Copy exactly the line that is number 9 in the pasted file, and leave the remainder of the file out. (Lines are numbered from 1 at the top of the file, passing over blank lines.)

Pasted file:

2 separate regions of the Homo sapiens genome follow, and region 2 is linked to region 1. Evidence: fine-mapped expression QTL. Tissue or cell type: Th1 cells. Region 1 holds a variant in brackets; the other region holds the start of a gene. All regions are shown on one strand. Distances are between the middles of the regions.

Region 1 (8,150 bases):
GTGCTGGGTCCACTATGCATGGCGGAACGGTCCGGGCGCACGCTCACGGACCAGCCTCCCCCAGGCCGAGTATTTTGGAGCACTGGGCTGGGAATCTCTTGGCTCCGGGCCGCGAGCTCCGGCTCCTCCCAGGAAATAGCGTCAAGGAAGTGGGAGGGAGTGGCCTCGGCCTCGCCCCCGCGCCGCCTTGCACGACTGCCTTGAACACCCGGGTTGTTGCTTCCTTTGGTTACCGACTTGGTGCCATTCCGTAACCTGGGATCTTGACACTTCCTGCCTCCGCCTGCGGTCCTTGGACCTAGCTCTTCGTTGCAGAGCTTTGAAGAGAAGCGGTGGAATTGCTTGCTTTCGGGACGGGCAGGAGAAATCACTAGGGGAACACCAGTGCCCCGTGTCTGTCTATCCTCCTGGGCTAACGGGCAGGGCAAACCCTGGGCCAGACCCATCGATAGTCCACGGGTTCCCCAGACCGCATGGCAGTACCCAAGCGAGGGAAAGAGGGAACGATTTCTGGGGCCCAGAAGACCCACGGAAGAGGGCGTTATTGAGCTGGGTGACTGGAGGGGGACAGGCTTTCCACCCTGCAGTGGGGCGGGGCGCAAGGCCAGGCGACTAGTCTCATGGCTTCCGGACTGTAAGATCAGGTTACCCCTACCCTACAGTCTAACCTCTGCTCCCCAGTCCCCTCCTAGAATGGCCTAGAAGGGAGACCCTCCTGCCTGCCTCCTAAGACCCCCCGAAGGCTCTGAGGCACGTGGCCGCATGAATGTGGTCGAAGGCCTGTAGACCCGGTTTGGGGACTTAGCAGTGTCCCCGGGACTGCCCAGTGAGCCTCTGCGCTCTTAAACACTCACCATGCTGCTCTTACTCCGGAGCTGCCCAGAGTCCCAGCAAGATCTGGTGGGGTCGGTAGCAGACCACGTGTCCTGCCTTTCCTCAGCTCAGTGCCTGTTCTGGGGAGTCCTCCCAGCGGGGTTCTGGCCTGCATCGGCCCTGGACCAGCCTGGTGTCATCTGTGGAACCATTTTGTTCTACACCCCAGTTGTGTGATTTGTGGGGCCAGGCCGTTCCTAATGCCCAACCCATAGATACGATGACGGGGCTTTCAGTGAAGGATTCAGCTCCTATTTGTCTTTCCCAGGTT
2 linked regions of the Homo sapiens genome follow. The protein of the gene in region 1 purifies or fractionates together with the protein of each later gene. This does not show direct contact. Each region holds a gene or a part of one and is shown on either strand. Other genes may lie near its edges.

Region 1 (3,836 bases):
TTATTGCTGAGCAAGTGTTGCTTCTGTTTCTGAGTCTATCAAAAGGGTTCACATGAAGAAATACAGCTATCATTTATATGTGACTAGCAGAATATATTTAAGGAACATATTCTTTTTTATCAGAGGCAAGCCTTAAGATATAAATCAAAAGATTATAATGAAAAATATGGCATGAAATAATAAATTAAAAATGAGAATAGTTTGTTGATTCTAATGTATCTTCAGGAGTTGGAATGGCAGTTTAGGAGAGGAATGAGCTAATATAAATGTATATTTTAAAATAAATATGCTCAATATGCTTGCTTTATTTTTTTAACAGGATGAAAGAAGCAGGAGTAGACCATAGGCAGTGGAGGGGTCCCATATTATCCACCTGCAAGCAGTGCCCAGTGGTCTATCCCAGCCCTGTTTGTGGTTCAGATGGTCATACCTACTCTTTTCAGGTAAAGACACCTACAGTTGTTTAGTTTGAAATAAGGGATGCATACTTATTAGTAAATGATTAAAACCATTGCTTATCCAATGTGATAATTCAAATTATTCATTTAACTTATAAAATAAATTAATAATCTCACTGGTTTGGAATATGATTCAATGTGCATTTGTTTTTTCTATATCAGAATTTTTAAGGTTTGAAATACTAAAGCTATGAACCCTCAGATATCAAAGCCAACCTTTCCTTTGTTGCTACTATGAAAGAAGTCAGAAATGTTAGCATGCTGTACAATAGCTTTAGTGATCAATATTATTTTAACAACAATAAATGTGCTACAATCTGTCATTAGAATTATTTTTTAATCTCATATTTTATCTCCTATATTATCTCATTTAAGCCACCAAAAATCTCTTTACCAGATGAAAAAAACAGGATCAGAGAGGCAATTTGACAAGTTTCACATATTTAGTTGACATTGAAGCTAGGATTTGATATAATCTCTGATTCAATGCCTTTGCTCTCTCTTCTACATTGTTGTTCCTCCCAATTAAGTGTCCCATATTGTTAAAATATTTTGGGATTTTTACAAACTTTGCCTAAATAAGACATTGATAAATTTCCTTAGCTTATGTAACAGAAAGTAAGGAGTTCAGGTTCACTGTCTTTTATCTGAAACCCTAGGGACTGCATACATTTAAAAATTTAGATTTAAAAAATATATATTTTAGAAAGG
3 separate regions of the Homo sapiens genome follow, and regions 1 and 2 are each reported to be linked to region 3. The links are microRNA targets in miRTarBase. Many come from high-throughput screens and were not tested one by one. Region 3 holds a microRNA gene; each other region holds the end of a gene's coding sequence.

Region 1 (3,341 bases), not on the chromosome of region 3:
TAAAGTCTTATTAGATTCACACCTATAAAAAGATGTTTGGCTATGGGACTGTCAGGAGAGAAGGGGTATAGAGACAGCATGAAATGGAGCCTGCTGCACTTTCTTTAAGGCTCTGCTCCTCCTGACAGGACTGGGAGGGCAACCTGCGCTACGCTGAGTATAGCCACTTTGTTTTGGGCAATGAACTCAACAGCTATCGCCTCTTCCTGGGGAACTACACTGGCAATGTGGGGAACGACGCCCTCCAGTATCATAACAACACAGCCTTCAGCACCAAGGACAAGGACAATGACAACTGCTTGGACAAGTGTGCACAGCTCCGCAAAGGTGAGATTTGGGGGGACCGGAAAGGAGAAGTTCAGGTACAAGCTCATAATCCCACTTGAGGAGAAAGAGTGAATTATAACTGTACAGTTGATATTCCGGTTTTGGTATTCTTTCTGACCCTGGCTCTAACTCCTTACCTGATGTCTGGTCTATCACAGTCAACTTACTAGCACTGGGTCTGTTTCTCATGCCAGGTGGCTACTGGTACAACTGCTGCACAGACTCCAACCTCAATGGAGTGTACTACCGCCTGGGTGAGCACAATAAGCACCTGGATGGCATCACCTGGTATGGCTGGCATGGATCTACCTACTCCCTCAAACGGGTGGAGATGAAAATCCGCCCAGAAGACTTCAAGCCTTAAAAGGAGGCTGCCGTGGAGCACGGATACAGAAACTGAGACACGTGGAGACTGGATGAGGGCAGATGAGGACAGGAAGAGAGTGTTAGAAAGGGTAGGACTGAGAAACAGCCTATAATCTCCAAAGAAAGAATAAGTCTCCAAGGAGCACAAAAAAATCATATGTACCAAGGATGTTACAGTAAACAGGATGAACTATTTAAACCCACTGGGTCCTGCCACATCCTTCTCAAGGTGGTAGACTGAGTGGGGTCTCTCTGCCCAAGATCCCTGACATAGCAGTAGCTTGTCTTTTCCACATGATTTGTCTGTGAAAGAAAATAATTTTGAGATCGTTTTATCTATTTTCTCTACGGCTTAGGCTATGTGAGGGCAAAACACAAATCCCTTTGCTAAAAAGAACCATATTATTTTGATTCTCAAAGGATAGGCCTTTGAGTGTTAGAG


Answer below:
TAAAGTCTTATTAGATTCACACCTATAAAAAGATGTTTGGCTATGGGACTGTCAGGAGAGAAGGGGTATAGAGACAGCATGAAATGGAGCCTGCTGCACTTTCTTTAAGGCTCTGCTCCTCCTGACAGGACTGGGAGGGCAACCTGCGCTACGCTGAGTATAGCCACTTTGTTTTGGGCAATGAACTCAACAGCTATCGCCTCTTCCTGGGGAACTACACTGGCAATGTGGGGAACGACGCCCTCCAGTATCATAACAACACAGCCTTCAGCACCAAGGACAAGGACAATGACAACTGCTTGGACAAGTGTGCACAGCTCCGCAAAGGTGAGATTTGGGGGGACCGGAAAGGAGAAGTTCAGGTACAAGCTCATAATCCCACTTGAGGAGAAAGAGTGAATTATAACTGTACAGTTGATATTCCGGTTTTGGTATTCTTTCTGACCCTGGCTCTAACTCCTTACCTGATGTCTGGTCTATCACAGTCAACTTACTAGCACTGGGTCTGTTTCTCATGCCAGGTGGCTACTGGTACAACTGCTGCACAGACTCCAACCTCAATGGAGTGTACTACCGCCTGGGTGAGCACAATAAGCACCTGGATGGCATCACCTGGTATGGCTGGCATGGATCTACCTACTCCCTCAAACGGGTGGAGATGAAAATCCGCCCAGAAGACTTCAAGCCTTAAAAGGAGGCTGCCGTGGAGCACGGATACAGAAACTGAGACACGTGGAGACTGGATGAGGGCAGATGAGGACAGGAAGAGAGTGTTAGAAAGGGTAGGACTGAGAAACAGCCTATAATCTCCAAAGAAAGAATAAGTCTCCAAGGAGCACAAAAAAATCATATGTACCAAGGATGTTACAGTAAACAGGATGAACTATTTAAACCCACTGGGTCCTGCCACATCCTTCTCAAGGTGGTAGACTGAGTGGGGTCTCTCTGCCCAAGATCCCTGACATAGCAGTAGCTTGTCTTTTCCACATGATTTGTCTGTGAAAGAAAATAATTTTGAGATCGTTTTATCTATTTTCTCTACGGCTTAGGCTATGTGAGGGCAAAACACAAATCCCTTTGCTAAAAAGAACCATATTATTTTGATTCTCAAAGGATAGGCCTTTGAGTGTTAGAG